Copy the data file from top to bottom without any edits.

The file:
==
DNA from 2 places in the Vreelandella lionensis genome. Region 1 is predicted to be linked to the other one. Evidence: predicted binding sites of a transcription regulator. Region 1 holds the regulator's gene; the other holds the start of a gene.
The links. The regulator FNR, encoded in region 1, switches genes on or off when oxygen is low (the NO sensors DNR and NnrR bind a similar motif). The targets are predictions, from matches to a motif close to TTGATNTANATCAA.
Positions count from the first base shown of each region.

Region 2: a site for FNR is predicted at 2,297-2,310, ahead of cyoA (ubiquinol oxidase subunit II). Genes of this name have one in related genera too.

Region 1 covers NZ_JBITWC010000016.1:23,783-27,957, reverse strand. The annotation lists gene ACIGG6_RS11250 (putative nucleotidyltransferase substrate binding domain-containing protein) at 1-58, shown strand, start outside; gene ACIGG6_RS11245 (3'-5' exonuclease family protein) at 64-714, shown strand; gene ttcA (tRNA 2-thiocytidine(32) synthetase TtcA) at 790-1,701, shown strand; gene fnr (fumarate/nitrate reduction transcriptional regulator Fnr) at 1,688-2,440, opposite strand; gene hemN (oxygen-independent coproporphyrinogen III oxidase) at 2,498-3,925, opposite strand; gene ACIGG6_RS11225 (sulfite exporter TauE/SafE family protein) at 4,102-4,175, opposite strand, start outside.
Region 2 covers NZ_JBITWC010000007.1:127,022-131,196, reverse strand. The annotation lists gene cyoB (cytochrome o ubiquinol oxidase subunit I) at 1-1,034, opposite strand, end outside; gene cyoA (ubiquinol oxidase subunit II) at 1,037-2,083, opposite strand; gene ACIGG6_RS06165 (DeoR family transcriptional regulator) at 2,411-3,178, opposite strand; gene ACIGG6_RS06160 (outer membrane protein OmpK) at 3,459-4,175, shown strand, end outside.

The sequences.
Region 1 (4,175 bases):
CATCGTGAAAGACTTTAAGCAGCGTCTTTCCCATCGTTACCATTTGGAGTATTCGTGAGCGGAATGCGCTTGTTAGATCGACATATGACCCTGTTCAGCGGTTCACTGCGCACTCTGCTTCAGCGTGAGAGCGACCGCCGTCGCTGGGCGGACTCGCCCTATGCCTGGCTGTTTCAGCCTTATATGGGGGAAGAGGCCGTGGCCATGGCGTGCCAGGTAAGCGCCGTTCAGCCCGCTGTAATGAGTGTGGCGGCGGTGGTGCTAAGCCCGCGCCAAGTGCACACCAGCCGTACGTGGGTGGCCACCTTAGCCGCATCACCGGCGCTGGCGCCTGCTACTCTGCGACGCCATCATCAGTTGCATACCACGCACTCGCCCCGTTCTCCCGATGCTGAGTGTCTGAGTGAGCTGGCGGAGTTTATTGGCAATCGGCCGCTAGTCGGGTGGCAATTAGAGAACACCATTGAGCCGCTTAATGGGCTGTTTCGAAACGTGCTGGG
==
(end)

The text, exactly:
DNA from 2 places in the Vreelandella lionensis genome. Region 1 is predicted to be linked to the other one. Evidence: predicted binding sites of a transcription regulator. Region 1 holds the regulator's gene; the other holds the start of a gene.
The links. The regulator FNR, encoded in region 1, switches genes on or off when oxygen is low (the NO sensors DNR and NnrR bind a similar motif). The targets are predictions, from matches to a motif close to TTGATNTANATCAA.
Positions count from the first base shown of each region.

Region 2: a site for FNR is predicted at 2,297-2,310, ahead of cyoA (ubiquinol oxidase subunit II). Genes of this name have one in related genera too.

Region 1 covers NZ_JBITWC010000016.1:23,783-27,957, reverse strand. The annotation lists gene ACIGG6_RS11250 (putative nucleotidyltransferase substrate binding domain-containing protein) at 1-58, shown strand, start outside; gene ACIGG6_RS11245 (3'-5' exonuclease family protein) at 64-714, shown strand; gene ttcA (tRNA 2-thiocytidine(32) synthetase TtcA) at 790-1,701, shown strand; gene fnr (fumarate/nitrate reduction transcriptional regulator Fnr) at 1,688-2,440, opposite strand; gene hemN (oxygen-independent coproporphyrinogen III oxidase) at 2,498-3,925, opposite strand; gene ACIGG6_RS11225 (sulfite exporter TauE/SafE family protein) at 4,102-4,175, opposite strand, start outside.
Region 2 covers NZ_JBITWC010000007.1:127,022-131,196, reverse strand. The annotation lists gene cyoB (cytochrome o ubiquinol oxidase subunit I) at 1-1,034, opposite strand, end outside; gene cyoA (ubiquinol oxidase subunit II) at 1,037-2,083, opposite strand; gene ACIGG6_RS06165 (DeoR family transcriptional regulator) at 2,411-3,178, opposite strand; gene ACIGG6_RS06160 (outer membrane protein OmpK) at 3,459-4,175, shown strand, end outside.

The sequences.
Region 1 (4,175 bases):
CATCGTGAAAGACTTTAAGCAGCGTCTTTCCCATCGTTACCATTTGGAGTATTCGTGAGCGGAATGCGCTTGTTAGATCGACATATGACCCTGTTCAGCGGTTCACTGCGCACTCTGCTTCAGCGTGAGAGCGACCGCCGTCGCTGGGCGGACTCGCCCTATGCCTGGCTGTTTCAGCCTTATATGGGGGAAGAGGCCGTGGCCATGGCGTGCCAGGTAAGCGCCGTTCAGCCCGCTGTAATGAGTGTGGCGGCGGTGGTGCTAAGCCCGCGCCAAGTGCACACCAGCCGTACGTGGGTGGCCACCTTAGCCGCATCACCGGCGCTGGCGCCTGCTACTCTGCGACGCCATCATCAGTTGCATACCACGCACTCGCCCCGTTCTCCCGATGCTGAGTGTCTGAGTGAGCTGGCGGAGTTTATTGGCAATCGGCCGCTAGTCGGGTGGCAATTAGAGAACACCATTGAGCCGCTTAATGGGCTGTTTCGAAACGTGCTGGG